The coolest diaper bag for dads would have to be easy to clean, so we made it that way. The liner is removable with a hidden zipper. That way, you can wash the liner and even replace it (INSERT LINK FOR NEW LINERS, HERE. OOPS – however I need first to design and manufacture replaceable liners and THEN insert the link for purchase).

Furthermore, what REALLY makes this the best diaper bag for dads is once the liner is removed, there’s an inner liner that’s slick and black and professional, so you can continue to use the bag for years as a messenger bag after you’re done with the diapering.

You can also quickly convert the bag to a backpack (which many bags can do, but they aren’t the best (and/or coolest) diaper bag for dads.)

Finally (and seriously, y’all…this is my favorite feature) what makes this the best (and/or coolest) diaper bag for dads is the instant access to wet wipes.

Through an interior pocket open with a magnetized flap, you can be friggin’ Oprah on the playground.

  • You want a wet wipe? Boom. Here ya go.
  • Need a wet wipe? Boom. Here, Daddy.
  • Ahhhh…forgot your wet wipes? Boom. Here ya go, Mommy.
  • You definitely need a wet wipe, snot-nosed kid whose mom is buried in her phone and isn’t paying attention to the fact that her kid is wiping snot and kid pink eye all over the monkey bars.
  • Oh, and you need a wet wipe, son. Yes, you do, kid. Come here. Please come here, now. Right here to Daddy. Come, right – Junior? Come here right now and make Daddy look good so the other parents on the playground don’t judge him for being just another helicopter parent whose kids don’t actually mind him at all. Junior? One. Two. Don’t make me get to three. Two and a half. Two and three quarters. Boom Here’s your wet wipe.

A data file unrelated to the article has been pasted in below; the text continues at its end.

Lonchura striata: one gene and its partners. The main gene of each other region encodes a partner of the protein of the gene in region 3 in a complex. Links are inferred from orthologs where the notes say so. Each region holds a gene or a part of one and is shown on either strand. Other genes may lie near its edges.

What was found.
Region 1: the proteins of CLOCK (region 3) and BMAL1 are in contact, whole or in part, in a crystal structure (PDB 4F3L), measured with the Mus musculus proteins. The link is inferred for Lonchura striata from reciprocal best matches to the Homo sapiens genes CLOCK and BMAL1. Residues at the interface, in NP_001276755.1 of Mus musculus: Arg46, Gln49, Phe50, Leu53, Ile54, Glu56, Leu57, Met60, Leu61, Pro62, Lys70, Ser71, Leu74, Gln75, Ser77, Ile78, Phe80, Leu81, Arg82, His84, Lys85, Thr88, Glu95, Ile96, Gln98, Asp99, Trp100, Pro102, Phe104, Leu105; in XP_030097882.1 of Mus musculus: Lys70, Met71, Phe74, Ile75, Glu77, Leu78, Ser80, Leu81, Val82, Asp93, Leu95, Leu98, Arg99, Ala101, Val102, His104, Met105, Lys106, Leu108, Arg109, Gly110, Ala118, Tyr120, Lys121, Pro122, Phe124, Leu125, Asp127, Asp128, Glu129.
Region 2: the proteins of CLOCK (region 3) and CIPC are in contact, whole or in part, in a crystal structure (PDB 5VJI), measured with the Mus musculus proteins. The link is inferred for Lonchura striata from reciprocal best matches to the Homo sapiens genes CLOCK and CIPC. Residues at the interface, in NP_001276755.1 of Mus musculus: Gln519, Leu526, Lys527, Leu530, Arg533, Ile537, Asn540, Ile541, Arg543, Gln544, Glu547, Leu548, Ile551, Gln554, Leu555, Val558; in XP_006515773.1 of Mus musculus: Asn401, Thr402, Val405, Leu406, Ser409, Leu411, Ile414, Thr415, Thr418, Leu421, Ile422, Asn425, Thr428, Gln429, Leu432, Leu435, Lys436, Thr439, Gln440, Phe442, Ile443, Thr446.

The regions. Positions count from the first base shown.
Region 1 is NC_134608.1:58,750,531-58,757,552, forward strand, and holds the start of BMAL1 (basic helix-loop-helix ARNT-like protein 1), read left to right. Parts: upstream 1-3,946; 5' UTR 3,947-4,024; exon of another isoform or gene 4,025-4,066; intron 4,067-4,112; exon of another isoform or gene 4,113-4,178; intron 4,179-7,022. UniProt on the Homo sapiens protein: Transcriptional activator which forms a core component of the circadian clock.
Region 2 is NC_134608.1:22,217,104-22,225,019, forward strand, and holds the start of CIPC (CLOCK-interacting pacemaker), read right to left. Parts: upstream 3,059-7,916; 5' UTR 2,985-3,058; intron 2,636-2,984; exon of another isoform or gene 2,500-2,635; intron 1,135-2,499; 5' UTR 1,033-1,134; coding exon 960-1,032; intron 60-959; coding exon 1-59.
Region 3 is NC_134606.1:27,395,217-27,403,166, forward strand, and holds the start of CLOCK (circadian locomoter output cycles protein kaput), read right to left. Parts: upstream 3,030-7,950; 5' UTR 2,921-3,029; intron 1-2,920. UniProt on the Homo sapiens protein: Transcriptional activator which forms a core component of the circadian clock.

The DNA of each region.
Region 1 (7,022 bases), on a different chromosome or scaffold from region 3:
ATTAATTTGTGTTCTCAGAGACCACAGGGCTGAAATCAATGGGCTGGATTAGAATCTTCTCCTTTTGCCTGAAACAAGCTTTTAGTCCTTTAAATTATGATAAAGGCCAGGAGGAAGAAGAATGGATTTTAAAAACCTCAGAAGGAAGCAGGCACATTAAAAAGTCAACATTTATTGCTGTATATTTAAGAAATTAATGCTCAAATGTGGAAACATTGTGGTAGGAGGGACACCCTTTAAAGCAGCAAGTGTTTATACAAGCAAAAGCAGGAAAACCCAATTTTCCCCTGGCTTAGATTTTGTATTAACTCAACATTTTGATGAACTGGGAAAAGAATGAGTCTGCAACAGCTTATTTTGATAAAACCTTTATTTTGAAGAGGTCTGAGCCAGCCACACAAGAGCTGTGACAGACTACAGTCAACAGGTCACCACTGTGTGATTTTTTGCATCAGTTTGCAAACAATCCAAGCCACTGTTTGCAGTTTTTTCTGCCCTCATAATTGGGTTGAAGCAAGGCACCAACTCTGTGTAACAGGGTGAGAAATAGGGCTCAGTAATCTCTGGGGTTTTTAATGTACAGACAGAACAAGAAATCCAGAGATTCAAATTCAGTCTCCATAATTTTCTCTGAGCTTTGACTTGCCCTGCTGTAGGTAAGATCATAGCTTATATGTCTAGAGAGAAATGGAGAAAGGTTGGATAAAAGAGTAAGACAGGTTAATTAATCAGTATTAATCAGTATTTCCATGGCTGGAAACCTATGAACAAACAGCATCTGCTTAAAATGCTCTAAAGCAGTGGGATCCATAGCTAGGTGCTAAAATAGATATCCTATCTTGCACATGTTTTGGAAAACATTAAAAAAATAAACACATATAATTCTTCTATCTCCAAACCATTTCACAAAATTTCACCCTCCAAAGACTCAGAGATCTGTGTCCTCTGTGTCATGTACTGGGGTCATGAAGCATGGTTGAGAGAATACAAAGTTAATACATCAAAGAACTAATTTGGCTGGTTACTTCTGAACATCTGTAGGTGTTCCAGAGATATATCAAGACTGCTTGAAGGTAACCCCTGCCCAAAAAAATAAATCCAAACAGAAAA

There ya have it, folks. The best and coolest diaper bag for dads.

And in no way is this bag just meant for dads. All my girlfriends say “why would you only make this for dads? I’d totally carry this. I never liked my stupid pink, puffy bag!”

Exactly, ladies. You’re invited, too. But I started the company to cater to, well, me.

And I’m an only-child actor. So my needs come first.

Lemme sell a few bags, establish my brand, and bring a ton of other really cool things to market to expand into a lifestyle brand, and then this bag will be all about the gender-nonspecific stylish parenting.

For now? I gotta grow my niche.

Won’t you help?

Buy a bag.

It’s an investment that’ll make you feel good inside and out for years to come.

Can any other bag do that for you?

Nope. Because they’re not the best and/or coolest diaper bag for stylish dads.

Simple Surprises about Parenting (In this case – Just 5)

Simple Surprises about Parenting (In this case – Just 5)

These are trite and silly, but stick out in my mind as simple surprises about parenting I never, ever expected. My mind was blown at my lack of preparation – no matter how prepare I felt.

(I never felt prepared.)

But despite my instincts, these simple surprises about parenting never failed to astonish me.

1. “Granny Hour”

Back when my first kid was born, I watched HAPPIEST BABY ON THE BLOCK. I understood the “5 S’s” but didn’t necessarily know when or why I’d employ them.

But at about six weeks, when my kid became inconsolably irritated and annoying, my sleep-deprived mind didn’t realize THAT is when they need the 5 S’s. I just wallowed in their irritation without THEN employing the 5 S’s. Consequently, I was suffering more than they.